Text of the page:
Sunday, June 10, 2007

This old (stupid) house

Our house hit the big 3-0 recently, which means that after having things on autopilot for a long time, the whole place is going to hell. Which, I know, is a normal consequence of home ownership.

But when both partners are writers with very few practical, concrete skills, it's "Fear and Loathing in Lenexa" every day.

In the past six months, we've replaced our driveway and front porch ($6000), our water heater ($550), our circuit breakers ($1200), our air conditioner's capacitor ($350). Barely caught our breath from all that when we learned our basement crack badly needs attention (initial scammer estimate $10,000, downgraded to $1500 by a structural engineer who did an inspection), and we need to regrade our back yard ($2000) to avoid further basement trouble. We had already planned to replace our rickety fence, and now that the neighbor's German shepherd can vault it, that project ($3000) has acquired new urgency.

Thursday evening, we were headed up to bed when we heard an electrical "whirrrrr" and saw the lights dim about every two minutes as the a/c starts to kick in. Found out Friday it's the compressor ($1000), but our neighbor/HVAC contractor will give us a deal on replacing the whole unit ($2050).

Needless to say the badly-needed exterior housepainting ($3500) is on hold for awhile.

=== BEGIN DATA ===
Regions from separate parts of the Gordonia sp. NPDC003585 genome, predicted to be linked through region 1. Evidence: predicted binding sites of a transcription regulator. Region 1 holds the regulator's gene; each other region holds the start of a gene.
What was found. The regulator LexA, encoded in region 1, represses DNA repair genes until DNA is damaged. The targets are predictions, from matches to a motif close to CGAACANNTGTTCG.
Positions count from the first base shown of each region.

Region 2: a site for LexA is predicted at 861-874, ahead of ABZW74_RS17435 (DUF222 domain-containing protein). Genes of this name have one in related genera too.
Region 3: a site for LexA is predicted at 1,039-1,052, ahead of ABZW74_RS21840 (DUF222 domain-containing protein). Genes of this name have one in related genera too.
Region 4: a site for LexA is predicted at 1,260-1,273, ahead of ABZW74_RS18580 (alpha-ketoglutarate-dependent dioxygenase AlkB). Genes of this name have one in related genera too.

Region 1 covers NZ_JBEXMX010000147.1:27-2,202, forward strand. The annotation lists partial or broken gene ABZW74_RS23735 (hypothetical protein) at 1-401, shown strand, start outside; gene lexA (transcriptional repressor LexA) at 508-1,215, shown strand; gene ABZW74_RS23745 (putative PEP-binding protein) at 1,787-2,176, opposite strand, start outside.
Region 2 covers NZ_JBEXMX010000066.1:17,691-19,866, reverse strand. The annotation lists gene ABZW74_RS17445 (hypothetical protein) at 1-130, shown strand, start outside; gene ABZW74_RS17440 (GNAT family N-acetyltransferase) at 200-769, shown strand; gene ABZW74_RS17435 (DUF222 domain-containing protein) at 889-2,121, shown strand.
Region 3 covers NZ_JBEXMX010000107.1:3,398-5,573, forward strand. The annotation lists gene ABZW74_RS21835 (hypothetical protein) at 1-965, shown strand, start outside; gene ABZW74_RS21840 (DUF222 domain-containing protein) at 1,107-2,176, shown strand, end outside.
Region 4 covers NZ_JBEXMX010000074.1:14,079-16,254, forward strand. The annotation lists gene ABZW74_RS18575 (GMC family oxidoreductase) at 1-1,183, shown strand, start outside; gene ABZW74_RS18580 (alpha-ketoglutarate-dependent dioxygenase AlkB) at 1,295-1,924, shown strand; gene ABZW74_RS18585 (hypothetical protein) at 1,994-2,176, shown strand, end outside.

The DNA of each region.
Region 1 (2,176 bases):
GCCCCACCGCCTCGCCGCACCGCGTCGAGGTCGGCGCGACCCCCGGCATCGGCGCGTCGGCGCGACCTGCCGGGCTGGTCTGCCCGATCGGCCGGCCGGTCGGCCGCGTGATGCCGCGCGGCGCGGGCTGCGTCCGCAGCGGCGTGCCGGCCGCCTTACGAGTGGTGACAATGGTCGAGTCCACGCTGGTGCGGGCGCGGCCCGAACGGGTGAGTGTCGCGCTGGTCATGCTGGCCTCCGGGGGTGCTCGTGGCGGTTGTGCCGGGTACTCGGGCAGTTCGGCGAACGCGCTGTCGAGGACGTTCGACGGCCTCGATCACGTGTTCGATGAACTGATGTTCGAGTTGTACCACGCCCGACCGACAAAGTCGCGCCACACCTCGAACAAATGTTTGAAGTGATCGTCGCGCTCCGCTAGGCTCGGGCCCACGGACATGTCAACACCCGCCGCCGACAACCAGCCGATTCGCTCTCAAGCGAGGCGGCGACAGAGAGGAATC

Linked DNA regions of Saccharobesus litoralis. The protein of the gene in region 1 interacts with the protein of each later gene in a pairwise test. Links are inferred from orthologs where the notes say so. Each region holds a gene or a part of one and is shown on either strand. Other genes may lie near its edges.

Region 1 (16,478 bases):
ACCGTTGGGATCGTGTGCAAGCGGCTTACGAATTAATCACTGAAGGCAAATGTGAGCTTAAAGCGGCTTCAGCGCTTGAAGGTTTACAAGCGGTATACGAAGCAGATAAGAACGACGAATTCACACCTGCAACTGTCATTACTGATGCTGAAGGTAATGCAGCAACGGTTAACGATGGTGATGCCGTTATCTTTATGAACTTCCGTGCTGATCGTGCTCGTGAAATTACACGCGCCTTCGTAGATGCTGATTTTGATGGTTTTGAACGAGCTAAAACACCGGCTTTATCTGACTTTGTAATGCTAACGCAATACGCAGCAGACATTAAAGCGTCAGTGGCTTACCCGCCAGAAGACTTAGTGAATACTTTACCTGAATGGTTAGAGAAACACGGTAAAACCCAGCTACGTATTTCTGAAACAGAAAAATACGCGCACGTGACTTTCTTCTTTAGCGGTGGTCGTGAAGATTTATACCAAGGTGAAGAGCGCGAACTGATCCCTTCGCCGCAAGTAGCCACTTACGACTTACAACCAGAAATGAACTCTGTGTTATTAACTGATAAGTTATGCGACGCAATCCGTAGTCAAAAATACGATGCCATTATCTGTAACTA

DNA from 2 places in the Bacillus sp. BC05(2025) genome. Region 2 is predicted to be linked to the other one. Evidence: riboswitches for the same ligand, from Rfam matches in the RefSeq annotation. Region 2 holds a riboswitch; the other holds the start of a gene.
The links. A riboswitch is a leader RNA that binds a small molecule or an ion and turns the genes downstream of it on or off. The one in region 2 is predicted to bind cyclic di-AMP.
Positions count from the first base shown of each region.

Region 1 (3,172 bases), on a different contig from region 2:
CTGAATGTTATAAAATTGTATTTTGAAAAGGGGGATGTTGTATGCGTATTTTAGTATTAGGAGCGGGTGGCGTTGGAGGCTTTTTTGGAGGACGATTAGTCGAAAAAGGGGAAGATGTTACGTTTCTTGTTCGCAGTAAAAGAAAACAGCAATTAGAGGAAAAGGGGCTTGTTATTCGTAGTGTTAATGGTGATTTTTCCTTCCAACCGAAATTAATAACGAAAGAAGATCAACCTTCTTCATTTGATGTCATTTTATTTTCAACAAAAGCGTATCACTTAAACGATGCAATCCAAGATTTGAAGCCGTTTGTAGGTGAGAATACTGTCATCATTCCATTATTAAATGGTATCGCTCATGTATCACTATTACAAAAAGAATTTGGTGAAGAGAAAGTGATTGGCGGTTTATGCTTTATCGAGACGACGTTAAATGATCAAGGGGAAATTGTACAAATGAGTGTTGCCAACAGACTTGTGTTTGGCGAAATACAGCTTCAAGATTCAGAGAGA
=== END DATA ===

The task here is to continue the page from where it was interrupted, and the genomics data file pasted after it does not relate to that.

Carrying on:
It looks like a home equity loan or refinance is in our future, which stinks, because if there's anything we're worse at than fixing things, it's dealing with numbers.

Calling Dr. Kevorkian...

1 comment:

Jas P. said...

Hmmm. We just did a new water heater ($700, which I figured out later meant that the plumber made about $95 an hour) and replaced a sump pump ($130, but with an extra $110 for two visits from the Dry Basement guy, who coached me through the installation, because it wasn't his brand and he couldn't install it himself, and then $300 to the water filter guy who figured out why our reverse osmosis thingy was leaking and replaced some major part).

We still have to address the basement's ass-crack and various brick tuckpointing issues, and that will run into the thousands, putting us on your level.

Not that we aren't still paying off tens of thousands on a home equity line of credit.

I sitll think there's no better investment, unless it might be a sharp razor that you can take with you into a refurbished bathroom, run a nice hot tub, climb in, and slash 'em like a Roman.

Kiddin'! I'm against that! I love life and home ownership, and I'm going home to the home I own right now and stay home all weekend!